I am also grateful for the prayers and support of my constituents in the First Congressional District of Illinois, and a host of others throughout the U.S. and around the world. My standing here today is a testimony to your prayers and to God's grace.
So, Madam Speaker, I stand here today. After decades of neglect, this 110th Congress will soon pass landmark legislation that comprehensively overhauls and reforms our consumer product safety laws and revitalizes the beleaguered Consumer Product Safety Commission.
This conference report represents over a year's work. It represents careful, often painstaking negotiations between House and Senate Democrats and Republicans. It wasn't easy, but, in the end, conferees were willing to make smart compromises and bridge their many divides. Indeed, this conference report is the very definition of bicameral, bipartisan cooperation.
Madam Speaker, on May 15 of last year, I held my first hearing on toy safety in the subcommittee. Since then, the Energy and Commerce Committee unanimously reported to the House floor H.R. 4040, the Consumer Product Safety Modernization Act, and the House passed the bill 407-0.
Mr. RUSH. The gentleman thanks the gentleman for yielding.
Today's conference report draws on the strength of both the House and Senate-passed bills. It fundamentally strengthens the CPSC's regulatory authority and effectively bans lead and certain phthalates in children's products.
It creates a publicly accessible database on consumer products, mandates laboratory testing of all toys, provides whistleblower protection to private sector employees, improves cooperation between the CPSC and the U.S. Customs and Border Control, and empowers State Attorneys General with the injunctive authority to enforce Federal law. In sum, the conference report on H.R. 4040 weaves and deploys a wide safety net that will snare the dangerous consumer products before they enter the stream of
commerce and into our homes.
Madam Speaker, I want to again thank my dear friend, Chairman John Dingell, for his unbelievable leadership during the conference. I also want to express my sincere gratitude to one of the finest members of this body, to the distinguished ranking member and former chairman, Mr. Joe Barton of Texas, for his unwavering cooperation. Mr. Barton, along with Mr. Whitfield and Mr. Stearns, have shown a remarkable commitment to bipartisanship, and their willingness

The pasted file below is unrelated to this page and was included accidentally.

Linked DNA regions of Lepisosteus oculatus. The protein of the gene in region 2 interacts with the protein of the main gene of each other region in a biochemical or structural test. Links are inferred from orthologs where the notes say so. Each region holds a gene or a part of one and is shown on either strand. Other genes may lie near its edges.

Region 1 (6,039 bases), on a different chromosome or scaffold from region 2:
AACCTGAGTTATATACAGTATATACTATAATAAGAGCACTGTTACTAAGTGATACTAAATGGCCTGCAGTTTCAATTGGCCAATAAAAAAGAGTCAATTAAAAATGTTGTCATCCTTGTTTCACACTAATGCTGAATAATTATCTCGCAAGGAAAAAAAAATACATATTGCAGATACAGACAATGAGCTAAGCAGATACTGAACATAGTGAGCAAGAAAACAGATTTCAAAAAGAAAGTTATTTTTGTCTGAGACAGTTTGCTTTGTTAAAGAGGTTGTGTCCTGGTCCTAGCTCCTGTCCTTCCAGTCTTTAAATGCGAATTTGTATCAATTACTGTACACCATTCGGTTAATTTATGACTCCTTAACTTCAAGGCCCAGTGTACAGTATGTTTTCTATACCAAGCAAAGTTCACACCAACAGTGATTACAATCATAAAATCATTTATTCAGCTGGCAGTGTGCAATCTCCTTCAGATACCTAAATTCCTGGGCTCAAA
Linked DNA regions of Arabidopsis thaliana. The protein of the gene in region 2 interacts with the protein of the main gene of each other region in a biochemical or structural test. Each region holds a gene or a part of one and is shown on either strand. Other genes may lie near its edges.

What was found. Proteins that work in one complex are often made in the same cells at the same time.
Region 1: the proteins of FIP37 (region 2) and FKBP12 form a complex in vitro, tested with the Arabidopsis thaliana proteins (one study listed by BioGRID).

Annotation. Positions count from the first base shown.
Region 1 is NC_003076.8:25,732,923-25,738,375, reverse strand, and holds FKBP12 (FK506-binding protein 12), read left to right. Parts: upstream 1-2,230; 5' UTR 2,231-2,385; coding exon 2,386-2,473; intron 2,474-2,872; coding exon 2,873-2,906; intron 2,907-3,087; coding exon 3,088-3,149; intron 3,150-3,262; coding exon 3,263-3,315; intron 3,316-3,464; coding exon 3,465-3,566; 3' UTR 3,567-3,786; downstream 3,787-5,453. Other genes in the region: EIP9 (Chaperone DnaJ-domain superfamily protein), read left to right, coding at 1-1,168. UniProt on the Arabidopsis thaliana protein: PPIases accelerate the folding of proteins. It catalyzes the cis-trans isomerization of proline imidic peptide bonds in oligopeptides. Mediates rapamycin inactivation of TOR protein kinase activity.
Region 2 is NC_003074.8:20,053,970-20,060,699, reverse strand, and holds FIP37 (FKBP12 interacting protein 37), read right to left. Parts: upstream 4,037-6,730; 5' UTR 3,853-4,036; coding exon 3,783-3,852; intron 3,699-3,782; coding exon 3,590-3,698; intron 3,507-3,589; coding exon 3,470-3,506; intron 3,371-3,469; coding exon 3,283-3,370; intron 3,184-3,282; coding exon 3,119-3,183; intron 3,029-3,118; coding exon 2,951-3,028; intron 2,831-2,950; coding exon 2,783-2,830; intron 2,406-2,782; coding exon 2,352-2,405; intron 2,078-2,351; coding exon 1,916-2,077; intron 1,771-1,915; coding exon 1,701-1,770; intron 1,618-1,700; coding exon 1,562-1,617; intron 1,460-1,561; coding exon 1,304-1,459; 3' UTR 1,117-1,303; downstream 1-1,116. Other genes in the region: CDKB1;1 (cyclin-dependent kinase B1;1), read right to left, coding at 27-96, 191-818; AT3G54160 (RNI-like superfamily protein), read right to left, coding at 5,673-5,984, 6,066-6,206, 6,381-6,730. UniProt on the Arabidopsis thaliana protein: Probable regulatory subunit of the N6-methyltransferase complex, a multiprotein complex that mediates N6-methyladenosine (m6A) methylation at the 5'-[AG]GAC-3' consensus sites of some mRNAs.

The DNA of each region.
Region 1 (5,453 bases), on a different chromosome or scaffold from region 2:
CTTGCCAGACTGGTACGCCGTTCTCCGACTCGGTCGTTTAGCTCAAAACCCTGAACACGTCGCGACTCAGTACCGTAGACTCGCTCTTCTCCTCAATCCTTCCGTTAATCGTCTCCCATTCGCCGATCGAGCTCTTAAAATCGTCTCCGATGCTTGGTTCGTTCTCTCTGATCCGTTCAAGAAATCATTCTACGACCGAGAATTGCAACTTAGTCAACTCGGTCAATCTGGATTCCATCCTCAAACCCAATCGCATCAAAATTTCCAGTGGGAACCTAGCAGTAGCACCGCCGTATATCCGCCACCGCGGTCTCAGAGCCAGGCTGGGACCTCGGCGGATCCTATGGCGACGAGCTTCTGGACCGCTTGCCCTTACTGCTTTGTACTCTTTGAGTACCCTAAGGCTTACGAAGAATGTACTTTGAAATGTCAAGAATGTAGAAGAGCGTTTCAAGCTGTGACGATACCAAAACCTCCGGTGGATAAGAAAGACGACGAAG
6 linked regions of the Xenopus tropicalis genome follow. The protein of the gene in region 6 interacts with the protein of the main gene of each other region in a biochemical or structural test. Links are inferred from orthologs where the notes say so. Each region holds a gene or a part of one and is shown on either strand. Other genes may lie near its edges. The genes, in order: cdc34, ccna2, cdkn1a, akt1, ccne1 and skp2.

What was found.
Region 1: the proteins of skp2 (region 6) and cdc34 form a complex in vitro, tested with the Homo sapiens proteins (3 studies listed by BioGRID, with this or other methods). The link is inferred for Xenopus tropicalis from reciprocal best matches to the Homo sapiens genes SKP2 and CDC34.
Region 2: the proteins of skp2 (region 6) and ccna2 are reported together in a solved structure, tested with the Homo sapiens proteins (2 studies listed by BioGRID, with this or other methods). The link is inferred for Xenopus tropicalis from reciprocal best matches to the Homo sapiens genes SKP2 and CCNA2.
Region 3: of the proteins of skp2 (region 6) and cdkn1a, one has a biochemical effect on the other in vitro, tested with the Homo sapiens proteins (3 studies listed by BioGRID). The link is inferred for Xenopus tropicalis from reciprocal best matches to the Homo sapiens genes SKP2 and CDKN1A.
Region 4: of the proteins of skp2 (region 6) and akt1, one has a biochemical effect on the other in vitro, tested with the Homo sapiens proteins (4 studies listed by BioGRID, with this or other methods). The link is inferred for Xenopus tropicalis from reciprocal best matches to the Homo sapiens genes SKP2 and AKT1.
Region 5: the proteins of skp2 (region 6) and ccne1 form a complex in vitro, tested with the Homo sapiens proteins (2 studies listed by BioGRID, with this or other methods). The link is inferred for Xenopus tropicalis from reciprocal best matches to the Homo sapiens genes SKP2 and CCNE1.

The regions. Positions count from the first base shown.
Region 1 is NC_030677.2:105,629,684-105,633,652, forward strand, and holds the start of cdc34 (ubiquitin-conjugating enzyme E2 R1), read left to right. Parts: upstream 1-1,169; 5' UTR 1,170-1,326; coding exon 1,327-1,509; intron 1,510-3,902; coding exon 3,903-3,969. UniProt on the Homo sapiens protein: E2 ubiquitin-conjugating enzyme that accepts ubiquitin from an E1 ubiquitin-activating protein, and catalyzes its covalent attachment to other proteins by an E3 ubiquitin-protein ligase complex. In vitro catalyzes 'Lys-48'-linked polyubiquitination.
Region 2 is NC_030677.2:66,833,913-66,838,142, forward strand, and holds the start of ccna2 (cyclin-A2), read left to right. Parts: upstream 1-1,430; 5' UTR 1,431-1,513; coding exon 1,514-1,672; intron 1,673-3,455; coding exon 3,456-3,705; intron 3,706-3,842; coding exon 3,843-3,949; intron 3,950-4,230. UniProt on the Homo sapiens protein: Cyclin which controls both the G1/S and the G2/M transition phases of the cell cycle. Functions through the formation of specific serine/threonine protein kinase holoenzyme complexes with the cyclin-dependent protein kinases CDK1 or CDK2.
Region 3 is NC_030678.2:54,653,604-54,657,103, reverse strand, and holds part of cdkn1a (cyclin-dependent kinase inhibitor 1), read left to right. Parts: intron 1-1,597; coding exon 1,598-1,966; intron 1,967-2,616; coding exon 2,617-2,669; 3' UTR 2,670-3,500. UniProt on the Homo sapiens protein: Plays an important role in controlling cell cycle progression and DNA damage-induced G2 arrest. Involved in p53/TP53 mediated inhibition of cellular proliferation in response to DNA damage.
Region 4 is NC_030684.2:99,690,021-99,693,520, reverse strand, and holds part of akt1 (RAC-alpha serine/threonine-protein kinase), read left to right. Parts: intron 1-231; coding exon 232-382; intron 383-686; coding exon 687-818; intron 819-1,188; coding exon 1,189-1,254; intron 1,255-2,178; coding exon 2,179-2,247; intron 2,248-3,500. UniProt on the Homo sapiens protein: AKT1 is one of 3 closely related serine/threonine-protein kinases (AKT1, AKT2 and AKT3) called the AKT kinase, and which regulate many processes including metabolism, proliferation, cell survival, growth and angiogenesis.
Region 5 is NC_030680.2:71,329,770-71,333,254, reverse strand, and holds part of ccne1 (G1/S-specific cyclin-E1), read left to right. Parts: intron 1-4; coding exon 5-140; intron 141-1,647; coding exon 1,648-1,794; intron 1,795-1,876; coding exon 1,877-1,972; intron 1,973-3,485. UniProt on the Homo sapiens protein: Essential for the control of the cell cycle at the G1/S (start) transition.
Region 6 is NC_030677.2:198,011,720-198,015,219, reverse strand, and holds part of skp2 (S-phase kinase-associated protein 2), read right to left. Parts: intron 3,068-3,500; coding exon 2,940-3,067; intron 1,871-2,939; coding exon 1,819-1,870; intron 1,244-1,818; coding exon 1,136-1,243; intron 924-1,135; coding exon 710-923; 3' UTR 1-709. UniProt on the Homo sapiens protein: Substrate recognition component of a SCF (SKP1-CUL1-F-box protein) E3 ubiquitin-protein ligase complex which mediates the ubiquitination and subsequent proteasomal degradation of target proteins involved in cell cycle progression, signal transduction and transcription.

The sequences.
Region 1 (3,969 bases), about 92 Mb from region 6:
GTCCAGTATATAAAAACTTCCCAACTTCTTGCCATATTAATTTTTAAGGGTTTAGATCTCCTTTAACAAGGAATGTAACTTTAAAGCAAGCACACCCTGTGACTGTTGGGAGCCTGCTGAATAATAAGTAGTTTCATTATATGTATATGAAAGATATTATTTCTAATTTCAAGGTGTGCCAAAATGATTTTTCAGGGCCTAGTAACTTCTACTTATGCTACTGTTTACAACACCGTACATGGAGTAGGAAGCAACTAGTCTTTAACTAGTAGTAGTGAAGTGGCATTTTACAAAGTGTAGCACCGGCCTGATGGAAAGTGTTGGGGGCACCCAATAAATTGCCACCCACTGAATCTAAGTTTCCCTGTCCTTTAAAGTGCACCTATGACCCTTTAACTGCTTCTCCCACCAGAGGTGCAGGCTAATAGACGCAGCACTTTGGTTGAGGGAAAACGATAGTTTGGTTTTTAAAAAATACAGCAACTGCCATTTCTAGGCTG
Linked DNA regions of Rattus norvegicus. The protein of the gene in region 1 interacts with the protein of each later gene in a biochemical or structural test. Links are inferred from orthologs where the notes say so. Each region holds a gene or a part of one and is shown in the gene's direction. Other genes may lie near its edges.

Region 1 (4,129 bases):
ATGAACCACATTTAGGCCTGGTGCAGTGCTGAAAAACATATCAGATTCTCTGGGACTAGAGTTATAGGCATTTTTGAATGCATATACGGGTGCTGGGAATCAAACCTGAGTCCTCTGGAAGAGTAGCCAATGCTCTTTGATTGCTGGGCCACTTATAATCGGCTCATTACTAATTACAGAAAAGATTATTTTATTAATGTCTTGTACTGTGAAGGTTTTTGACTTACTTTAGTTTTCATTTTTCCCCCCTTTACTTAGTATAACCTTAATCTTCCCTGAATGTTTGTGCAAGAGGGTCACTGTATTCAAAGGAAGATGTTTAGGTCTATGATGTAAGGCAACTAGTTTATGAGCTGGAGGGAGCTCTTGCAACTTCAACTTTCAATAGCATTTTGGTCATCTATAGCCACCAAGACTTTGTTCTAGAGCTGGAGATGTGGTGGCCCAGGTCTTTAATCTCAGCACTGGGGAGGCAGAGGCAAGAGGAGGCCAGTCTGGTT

to compromise cannot be overstated. And the same can be said for the other House Democratic conferees, Mr. Waxman, Ms. DeGette, and the vice chair of the subcommittee, Ms. Schakowsky.
Madam Speaker, I also want to thank the staff of the CPSC for all of their hard work and dedication throughout this process. Lastly, I want to thank both the Democratic and Republican staff of the subcommittee. They put in long hours. I want to lift up Consuela Washington, Judith Bailey, Andrew Woelfling, Valerie Baron, and Christian Fjeld. I brag about the subcommittee staff. Madam Speaker, I have the best subcommittee staff in the House of Representatives.
Mr. BARTON of Texas. Madam Speaker, I yield myself such time as I may consume.
I want to commend my good friend, Mr. Rush, for his efforts; and I see that we have a distinguished visitor from the other body. We are glad to have Senator Durbin on the floor.
With that, I want to yield 4 minutes to a distinguished member of the committee and a conferee, Mr. Stearns of Florida.
(Mr. STEARNS asked and was given permission to revise and extend his remarks.)
Mr. STEARNS. I address my colleague, Mr. Rush, and say to him I am impressed with the courage and energy that you come down here, and we want to thank you today for taking that extra time. All of us obviously wish you well, and hope and pray and provide great love and friendship that the healing powers of the Lord Almighty will bring great restorative powers on you and you will be successful. We are inspired by you being here today. Obviously it has been fun working with you on this